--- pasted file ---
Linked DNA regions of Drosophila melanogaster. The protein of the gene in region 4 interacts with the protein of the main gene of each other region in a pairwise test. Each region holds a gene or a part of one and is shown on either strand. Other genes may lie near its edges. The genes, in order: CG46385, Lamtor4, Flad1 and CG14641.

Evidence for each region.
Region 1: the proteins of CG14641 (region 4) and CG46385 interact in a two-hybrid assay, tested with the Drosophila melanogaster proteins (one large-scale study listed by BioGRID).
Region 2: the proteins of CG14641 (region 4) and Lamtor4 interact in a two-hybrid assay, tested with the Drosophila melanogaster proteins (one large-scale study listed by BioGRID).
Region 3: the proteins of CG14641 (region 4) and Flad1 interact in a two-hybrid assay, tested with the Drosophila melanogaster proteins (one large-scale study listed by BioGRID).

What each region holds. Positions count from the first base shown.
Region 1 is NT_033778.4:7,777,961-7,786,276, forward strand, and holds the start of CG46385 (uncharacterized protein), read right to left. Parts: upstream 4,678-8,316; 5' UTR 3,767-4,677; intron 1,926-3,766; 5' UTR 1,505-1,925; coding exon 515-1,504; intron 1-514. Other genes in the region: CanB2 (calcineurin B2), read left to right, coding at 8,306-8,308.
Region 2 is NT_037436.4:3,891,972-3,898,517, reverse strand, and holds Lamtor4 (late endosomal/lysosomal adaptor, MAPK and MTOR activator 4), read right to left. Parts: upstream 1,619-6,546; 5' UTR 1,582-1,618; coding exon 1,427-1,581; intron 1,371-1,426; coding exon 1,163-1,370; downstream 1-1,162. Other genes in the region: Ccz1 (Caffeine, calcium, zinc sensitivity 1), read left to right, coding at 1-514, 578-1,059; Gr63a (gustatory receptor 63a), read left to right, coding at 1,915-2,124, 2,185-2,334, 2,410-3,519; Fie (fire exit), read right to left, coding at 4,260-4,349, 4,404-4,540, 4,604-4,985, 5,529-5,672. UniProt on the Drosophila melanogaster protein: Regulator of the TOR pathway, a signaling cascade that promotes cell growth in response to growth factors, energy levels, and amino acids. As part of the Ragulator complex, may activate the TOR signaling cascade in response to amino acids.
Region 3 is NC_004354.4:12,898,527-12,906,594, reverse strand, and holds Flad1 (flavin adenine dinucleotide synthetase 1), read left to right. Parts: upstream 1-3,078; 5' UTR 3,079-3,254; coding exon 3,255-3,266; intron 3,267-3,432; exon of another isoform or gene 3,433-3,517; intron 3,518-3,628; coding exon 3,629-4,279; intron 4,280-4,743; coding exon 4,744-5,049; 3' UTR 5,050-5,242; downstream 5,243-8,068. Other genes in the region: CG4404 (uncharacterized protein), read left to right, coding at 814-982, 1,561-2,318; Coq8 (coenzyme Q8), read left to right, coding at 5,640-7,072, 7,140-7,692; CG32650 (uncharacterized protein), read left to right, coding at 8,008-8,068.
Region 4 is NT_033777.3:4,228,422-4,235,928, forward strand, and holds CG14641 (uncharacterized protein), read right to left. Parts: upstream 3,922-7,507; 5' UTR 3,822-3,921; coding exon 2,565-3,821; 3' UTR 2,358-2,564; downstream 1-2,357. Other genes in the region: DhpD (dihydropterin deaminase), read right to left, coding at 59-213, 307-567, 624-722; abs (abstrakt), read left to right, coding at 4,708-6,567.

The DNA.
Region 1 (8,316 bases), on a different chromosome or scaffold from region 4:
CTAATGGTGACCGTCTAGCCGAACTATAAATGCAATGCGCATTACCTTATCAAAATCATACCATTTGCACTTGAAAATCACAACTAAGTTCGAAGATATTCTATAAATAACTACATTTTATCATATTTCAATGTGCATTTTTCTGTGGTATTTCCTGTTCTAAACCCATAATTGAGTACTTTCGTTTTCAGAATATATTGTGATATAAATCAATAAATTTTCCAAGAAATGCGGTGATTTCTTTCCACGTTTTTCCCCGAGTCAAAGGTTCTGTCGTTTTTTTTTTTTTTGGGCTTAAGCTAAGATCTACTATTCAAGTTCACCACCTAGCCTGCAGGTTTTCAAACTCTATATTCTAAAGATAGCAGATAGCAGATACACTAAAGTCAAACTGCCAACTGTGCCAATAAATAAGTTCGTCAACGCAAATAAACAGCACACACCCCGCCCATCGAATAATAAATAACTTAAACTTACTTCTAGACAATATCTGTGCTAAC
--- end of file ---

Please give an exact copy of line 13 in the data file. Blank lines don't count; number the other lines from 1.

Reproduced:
CTAATGGTGACCGTCTAGCCGAACTATAAATGCAATGCGCATTACCTTATCAAAATCATACCATTTGCACTTGAAAATCACAACTAAGTTCGAAGATATTCTATAAATAACTACATTTTATCATATTTCAATGTGCATTTTTCTGTGGTATTTCCTGTTCTAAACCCATAATTGAGTACTTTCGTTTTCAGAATATATTGTGATATAAATCAATAAATTTTCCAAGAAATGCGGTGATTTCTTTCCACGTTTTTCCCCGAGTCAAAGGTTCTGTCGTTTTTTTTTTTTTTGGGCTTAAGCTAAGATCTACTATTCAAGTTCACCACCTAGCCTGCAGGTTTTCAAACTCTATATTCTAAAGATAGCAGATAGCAGATACACTAAAGTCAAACTGCCAACTGTGCCAATAAATAAGTTCGTCAACGCAAATAAACAGCACACACCCCGCCCATCGAATAATAAATAACTTAAACTTACTTCTAGACAATATCTGTGCTAAC